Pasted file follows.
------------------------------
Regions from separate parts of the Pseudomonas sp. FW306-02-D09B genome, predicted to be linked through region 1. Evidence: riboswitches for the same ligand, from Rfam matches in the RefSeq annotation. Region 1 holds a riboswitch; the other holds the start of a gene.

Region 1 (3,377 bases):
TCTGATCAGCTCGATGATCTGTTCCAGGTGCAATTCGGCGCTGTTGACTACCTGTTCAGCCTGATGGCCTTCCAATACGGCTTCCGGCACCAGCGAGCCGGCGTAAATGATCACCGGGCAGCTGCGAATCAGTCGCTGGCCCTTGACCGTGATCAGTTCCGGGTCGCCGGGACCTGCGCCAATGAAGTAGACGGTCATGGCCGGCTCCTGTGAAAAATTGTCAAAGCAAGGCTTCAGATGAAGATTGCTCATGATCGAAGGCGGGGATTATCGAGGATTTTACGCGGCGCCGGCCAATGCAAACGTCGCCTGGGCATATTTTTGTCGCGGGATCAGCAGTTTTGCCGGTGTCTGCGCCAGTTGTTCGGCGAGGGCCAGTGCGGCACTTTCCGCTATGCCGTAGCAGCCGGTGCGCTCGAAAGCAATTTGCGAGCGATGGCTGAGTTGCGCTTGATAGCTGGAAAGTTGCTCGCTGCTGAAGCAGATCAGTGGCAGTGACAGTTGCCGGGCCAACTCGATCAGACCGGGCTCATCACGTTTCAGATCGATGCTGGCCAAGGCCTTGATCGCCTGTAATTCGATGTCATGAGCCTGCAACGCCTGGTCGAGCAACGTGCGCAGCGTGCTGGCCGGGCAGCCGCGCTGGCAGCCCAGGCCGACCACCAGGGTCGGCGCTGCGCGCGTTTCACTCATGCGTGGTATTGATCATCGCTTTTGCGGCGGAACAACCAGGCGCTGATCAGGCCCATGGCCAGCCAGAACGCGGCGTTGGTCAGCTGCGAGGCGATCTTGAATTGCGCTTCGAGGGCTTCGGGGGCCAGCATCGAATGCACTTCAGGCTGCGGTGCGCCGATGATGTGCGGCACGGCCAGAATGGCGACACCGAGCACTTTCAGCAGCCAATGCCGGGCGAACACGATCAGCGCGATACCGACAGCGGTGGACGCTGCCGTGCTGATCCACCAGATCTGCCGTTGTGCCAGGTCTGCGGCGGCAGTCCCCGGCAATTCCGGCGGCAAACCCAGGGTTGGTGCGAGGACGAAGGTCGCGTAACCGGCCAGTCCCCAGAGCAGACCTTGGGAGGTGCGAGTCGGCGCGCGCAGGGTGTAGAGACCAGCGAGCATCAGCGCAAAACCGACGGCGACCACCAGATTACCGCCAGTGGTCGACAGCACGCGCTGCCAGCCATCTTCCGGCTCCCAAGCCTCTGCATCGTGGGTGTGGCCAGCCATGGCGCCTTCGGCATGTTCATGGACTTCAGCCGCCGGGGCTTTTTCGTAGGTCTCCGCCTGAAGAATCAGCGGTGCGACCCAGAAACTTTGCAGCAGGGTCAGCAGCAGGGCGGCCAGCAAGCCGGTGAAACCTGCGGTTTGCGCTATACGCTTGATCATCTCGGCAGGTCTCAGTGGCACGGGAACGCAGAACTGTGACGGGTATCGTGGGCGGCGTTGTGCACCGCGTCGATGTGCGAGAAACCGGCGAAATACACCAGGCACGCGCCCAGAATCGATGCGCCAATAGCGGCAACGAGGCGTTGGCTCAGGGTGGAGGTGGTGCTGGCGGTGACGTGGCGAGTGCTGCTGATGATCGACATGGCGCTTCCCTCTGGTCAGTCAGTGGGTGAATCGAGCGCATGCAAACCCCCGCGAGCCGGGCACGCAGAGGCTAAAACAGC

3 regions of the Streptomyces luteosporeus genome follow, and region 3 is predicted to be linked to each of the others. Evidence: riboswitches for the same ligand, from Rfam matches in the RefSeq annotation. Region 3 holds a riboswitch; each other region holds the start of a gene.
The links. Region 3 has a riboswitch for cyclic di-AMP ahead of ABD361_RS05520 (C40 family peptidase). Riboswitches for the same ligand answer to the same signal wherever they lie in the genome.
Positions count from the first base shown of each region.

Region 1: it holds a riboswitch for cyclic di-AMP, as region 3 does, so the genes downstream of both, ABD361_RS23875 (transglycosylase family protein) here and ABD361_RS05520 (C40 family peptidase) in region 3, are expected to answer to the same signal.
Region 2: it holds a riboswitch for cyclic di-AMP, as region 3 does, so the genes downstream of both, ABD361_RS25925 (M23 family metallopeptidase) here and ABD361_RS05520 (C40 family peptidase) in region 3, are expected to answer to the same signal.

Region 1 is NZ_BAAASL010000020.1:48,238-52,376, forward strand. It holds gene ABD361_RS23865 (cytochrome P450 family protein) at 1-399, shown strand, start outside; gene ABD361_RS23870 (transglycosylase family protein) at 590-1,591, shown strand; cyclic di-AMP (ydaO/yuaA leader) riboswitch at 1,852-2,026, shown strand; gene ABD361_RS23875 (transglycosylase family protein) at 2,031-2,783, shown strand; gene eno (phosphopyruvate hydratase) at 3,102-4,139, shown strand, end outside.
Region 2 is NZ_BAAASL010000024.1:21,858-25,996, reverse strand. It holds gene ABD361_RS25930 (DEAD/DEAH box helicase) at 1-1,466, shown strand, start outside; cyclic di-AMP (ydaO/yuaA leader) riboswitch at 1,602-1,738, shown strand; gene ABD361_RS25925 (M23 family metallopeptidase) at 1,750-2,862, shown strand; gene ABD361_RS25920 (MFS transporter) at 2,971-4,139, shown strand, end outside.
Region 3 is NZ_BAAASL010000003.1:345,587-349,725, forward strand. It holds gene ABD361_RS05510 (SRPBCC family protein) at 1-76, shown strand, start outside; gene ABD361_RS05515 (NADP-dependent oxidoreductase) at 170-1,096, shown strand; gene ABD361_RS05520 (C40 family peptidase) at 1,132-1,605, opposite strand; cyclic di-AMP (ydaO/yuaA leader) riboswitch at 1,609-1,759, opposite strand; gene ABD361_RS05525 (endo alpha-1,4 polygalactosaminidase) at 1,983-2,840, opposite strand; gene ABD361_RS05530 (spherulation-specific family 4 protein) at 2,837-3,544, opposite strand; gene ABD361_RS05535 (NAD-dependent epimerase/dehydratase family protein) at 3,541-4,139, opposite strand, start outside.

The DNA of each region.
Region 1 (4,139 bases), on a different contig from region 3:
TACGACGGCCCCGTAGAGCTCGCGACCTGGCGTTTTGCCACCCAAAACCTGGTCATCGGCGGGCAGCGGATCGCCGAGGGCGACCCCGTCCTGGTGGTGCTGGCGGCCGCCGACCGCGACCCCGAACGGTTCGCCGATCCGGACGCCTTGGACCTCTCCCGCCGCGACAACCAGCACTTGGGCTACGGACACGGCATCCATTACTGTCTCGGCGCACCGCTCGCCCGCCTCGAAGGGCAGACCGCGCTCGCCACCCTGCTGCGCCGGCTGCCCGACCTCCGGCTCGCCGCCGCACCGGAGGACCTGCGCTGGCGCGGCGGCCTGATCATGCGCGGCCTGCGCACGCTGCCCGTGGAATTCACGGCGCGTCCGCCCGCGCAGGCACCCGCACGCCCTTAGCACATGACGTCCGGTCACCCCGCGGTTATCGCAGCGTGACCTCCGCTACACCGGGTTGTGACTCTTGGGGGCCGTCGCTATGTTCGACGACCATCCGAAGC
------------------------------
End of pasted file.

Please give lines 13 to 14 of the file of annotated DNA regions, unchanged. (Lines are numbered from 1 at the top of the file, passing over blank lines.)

Region 1 (4,139 bases), on a different contig from region 3:
TACGACGGCCCCGTAGAGCTCGCGACCTGGCGTTTTGCCACCCAAAACCTGGTCATCGGCGGGCAGCGGATCGCCGAGGGCGACCCCGTCCTGGTGGTGCTGGCGGCCGCCGACCGCGACCCCGAACGGTTCGCCGATCCGGACGCCTTGGACCTCTCCCGCCGCGACAACCAGCACTTGGGCTACGGACACGGCATCCATTACTGTCTCGGCGCACCGCTCGCCCGCCTCGAAGGGCAGACCGCGCTCGCCACCCTGCTGCGCCGGCTGCCCGACCTCCGGCTCGCCGCCGCACCGGAGGACCTGCGCTGGCGCGGCGGCCTGATCATGCGCGGCCTGCGCACGCTGCCCGTGGAATTCACGGCGCGTCCGCCCGCGCAGGCACCCGCACGCCCTTAGCACATGACGTCCGGTCACCCCGCGGTTATCGCAGCGTGACCTCCGCTACACCGGGTTGTGACTCTTGGGGGCCGTCGCTATGTTCGACGACCATCCGAAGC